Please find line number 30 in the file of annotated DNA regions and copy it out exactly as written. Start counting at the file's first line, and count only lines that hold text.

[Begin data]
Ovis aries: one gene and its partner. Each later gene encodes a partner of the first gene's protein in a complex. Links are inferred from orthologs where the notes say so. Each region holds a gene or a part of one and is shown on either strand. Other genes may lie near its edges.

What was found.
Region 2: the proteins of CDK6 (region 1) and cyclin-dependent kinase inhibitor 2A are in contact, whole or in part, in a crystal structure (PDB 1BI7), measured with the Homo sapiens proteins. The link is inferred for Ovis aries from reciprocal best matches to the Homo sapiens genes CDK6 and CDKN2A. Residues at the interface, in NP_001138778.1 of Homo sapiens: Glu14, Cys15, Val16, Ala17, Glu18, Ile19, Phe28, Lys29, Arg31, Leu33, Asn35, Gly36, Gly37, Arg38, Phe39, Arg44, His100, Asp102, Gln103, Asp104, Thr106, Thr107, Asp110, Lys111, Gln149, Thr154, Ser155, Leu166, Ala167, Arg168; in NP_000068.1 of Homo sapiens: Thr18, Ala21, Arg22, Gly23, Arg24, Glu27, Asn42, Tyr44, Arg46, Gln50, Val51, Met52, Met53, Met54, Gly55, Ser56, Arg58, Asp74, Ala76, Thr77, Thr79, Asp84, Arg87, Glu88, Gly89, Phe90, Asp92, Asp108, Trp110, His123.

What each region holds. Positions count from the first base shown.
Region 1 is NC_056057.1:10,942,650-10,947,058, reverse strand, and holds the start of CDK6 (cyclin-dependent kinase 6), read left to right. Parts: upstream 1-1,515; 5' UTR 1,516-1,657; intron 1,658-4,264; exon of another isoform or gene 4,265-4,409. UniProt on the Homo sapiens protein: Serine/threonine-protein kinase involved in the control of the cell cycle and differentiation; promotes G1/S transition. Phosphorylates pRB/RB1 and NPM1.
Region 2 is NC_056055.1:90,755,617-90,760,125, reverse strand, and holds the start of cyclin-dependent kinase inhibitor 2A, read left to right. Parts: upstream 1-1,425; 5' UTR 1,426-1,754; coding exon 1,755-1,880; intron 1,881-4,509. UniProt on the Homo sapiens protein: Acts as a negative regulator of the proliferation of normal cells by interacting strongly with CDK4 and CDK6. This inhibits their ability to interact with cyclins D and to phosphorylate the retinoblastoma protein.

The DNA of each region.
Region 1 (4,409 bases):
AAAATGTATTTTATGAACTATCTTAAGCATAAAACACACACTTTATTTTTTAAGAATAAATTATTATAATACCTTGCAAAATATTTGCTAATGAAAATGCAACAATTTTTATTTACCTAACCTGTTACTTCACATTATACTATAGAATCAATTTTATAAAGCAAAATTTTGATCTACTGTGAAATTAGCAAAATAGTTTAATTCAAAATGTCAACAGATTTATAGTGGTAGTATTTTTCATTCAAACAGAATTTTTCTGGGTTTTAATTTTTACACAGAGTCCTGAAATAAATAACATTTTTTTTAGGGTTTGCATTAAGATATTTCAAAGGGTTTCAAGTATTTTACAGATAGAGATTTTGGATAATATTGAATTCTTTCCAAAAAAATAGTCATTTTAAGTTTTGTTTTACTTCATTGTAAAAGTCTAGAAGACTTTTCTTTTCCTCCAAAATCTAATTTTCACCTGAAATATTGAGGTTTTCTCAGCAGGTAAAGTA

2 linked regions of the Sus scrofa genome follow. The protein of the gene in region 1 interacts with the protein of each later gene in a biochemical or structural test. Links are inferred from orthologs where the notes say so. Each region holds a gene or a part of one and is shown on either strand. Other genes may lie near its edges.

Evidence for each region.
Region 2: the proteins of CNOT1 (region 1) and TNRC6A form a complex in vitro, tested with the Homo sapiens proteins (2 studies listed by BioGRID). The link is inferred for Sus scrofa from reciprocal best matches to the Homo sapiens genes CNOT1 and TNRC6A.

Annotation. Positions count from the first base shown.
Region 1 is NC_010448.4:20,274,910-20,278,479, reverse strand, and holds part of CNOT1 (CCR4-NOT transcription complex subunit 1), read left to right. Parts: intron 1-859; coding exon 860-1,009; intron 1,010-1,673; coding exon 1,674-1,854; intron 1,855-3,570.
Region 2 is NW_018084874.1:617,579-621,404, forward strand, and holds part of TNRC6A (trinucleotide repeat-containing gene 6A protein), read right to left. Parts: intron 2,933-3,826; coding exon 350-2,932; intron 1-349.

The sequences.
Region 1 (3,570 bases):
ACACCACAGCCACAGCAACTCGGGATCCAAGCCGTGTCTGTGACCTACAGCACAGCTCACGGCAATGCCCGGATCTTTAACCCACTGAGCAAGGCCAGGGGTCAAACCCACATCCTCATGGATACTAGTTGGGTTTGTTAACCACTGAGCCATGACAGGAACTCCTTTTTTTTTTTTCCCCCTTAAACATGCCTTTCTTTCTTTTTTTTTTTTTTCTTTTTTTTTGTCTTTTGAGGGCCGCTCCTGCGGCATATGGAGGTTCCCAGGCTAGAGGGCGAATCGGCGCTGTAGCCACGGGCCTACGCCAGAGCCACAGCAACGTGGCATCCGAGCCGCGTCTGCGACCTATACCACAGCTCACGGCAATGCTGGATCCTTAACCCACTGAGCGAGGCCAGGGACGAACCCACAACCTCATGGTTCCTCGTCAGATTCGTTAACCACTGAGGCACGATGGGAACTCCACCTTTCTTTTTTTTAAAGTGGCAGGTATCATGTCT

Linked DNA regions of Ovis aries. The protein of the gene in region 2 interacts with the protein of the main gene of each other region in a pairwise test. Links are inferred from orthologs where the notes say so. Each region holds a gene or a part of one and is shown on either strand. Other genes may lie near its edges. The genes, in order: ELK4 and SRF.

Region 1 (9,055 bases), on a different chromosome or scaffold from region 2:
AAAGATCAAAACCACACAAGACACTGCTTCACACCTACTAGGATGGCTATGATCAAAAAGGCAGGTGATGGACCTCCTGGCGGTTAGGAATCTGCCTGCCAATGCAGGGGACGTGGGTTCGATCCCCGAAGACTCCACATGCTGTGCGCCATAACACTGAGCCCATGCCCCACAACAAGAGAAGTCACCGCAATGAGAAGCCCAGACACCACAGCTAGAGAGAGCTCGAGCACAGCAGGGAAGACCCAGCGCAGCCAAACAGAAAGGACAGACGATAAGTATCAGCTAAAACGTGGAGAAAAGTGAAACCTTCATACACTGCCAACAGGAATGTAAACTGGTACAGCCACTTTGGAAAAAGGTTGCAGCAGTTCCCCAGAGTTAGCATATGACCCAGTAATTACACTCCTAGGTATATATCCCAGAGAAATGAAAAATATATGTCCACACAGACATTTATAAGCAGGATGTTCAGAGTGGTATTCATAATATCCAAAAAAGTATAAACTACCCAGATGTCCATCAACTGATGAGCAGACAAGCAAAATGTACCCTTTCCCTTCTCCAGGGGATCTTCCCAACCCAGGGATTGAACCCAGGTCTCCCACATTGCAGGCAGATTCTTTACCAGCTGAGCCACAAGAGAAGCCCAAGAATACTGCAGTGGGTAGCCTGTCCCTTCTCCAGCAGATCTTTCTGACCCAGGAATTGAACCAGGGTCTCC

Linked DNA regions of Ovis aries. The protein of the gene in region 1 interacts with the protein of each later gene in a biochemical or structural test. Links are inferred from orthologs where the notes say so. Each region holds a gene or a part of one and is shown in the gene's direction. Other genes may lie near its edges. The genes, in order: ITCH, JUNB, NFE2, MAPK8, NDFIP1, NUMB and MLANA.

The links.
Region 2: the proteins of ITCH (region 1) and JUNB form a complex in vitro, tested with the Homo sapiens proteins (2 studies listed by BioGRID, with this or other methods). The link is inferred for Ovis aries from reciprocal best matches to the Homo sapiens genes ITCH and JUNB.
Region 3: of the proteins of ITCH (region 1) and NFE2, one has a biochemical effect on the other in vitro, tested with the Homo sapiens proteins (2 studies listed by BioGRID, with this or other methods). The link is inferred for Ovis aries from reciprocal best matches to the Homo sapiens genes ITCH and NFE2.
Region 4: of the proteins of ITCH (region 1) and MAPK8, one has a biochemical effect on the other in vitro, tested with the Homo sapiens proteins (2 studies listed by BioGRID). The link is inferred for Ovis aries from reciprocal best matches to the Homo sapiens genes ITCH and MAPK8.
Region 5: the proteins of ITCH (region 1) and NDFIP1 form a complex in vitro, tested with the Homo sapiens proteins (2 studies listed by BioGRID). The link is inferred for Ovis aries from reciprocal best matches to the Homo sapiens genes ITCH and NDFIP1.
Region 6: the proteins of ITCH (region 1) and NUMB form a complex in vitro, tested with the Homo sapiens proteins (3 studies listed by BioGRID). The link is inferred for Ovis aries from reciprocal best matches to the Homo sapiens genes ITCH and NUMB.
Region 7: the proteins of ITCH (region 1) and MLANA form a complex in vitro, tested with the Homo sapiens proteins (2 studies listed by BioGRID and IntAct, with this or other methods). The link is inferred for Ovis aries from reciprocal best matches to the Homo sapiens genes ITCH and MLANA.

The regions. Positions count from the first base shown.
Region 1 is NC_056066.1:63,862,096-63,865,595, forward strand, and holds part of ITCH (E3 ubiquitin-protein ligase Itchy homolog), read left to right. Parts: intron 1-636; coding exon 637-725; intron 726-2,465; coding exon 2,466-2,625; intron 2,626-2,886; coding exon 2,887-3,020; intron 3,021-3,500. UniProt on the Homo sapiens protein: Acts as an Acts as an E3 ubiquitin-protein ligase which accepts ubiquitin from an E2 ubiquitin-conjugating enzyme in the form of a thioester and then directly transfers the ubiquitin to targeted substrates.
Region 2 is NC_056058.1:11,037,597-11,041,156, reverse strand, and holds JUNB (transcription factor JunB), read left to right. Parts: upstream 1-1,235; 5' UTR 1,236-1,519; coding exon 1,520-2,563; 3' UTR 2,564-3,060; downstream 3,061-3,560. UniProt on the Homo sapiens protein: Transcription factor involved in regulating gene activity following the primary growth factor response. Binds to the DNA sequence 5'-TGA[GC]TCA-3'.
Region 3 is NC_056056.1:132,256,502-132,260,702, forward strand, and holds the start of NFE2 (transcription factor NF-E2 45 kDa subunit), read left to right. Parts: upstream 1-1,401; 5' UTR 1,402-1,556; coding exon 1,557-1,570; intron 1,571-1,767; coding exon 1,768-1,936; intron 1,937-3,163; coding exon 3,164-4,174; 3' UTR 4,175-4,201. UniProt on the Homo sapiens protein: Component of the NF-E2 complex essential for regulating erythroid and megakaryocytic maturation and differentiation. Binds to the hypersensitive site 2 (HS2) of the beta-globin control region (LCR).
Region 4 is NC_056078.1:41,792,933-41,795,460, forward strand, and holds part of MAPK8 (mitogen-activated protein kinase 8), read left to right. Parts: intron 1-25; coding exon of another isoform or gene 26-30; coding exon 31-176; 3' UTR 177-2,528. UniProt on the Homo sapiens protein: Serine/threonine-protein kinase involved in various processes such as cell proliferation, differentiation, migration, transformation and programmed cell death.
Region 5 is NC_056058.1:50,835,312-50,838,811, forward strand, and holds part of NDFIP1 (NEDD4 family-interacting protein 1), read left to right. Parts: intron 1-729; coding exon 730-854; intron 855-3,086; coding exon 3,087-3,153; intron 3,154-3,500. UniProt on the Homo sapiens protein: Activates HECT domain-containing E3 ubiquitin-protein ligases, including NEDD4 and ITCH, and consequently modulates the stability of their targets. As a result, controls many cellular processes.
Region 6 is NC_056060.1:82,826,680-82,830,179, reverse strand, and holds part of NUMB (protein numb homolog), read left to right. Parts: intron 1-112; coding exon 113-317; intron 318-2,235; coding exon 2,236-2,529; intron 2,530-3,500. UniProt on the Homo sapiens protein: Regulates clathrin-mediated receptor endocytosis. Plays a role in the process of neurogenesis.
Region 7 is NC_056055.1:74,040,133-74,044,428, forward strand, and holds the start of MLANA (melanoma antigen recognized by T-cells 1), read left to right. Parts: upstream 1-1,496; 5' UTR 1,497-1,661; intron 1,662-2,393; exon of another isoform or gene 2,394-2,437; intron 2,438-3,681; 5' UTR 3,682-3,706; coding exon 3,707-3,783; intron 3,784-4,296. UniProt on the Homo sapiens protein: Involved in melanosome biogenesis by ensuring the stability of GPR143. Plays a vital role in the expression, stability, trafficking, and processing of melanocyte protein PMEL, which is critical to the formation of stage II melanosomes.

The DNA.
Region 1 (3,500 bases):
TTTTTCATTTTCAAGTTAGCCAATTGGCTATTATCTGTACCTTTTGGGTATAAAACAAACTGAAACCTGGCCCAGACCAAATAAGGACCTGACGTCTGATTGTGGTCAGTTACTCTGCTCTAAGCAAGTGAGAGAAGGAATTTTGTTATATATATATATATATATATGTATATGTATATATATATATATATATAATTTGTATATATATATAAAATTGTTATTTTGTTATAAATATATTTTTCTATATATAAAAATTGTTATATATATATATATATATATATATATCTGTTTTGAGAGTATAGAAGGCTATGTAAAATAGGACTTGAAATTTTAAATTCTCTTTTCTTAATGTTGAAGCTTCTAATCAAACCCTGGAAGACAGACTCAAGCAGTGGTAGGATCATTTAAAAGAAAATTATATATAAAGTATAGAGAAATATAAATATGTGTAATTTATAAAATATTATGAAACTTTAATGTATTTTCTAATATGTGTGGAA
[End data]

The regions. Positions count from the first base shown.